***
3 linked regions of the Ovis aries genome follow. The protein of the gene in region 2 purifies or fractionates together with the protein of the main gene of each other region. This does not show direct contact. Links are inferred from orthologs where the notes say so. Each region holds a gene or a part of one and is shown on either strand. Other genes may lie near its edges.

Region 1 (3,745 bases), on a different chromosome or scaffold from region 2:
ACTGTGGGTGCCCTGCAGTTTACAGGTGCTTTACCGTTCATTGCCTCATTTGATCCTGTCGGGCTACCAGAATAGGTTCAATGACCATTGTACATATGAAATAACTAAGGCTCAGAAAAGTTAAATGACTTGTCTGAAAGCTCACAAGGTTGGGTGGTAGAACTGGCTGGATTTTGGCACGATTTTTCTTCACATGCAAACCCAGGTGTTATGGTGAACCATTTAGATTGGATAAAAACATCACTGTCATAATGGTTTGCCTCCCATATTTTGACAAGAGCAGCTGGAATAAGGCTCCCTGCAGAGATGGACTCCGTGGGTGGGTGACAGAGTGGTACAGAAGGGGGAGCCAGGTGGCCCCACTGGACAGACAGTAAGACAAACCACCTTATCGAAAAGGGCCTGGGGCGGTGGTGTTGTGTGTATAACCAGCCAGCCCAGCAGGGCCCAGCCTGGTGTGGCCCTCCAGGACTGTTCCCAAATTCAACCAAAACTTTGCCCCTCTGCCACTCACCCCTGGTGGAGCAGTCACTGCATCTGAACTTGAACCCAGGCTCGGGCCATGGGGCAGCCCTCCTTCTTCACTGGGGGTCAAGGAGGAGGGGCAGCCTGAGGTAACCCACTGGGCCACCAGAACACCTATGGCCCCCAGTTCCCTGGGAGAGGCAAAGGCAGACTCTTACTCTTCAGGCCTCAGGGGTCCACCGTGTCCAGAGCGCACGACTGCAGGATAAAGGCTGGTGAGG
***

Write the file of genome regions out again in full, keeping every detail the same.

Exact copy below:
3 linked regions of the Ovis aries genome follow. The protein of the gene in region 2 purifies or fractionates together with the protein of the main gene of each other region. This does not show direct contact. Links are inferred from orthologs where the notes say so. Each region holds a gene or a part of one and is shown on either strand. Other genes may lie near its edges.

Region 1 (3,745 bases), on a different chromosome or scaffold from region 2:
ACTGTGGGTGCCCTGCAGTTTACAGGTGCTTTACCGTTCATTGCCTCATTTGATCCTGTCGGGCTACCAGAATAGGTTCAATGACCATTGTACATATGAAATAACTAAGGCTCAGAAAAGTTAAATGACTTGTCTGAAAGCTCACAAGGTTGGGTGGTAGAACTGGCTGGATTTTGGCACGATTTTTCTTCACATGCAAACCCAGGTGTTATGGTGAACCATTTAGATTGGATAAAAACATCACTGTCATAATGGTTTGCCTCCCATATTTTGACAAGAGCAGCTGGAATAAGGCTCCCTGCAGAGATGGACTCCGTGGGTGGGTGACAGAGTGGTACAGAAGGGGGAGCCAGGTGGCCCCACTGGACAGACAGTAAGACAAACCACCTTATCGAAAAGGGCCTGGGGCGGTGGTGTTGTGTGTATAACCAGCCAGCCCAGCAGGGCCCAGCCTGGTGTGGCCCTCCAGGACTGTTCCCAAATTCAACCAAAACTTTGCCCCTCTGCCACTCACCCCTGGTGGAGCAGTCACTGCATCTGAACTTGAACCCAGGCTCGGGCCATGGGGCAGCCCTCCTTCTTCACTGGGGGTCAAGGAGGAGGGGCAGCCTGAGGTAACCCACTGGGCCACCAGAACACCTATGGCCCCCAGTTCCCTGGGAGAGGCAAAGGCAGACTCTTACTCTTCAGGCCTCAGGGGTCCACCGTGTCCAGAGCGCACGACTGCAGGATAAAGGCTGGTGAGG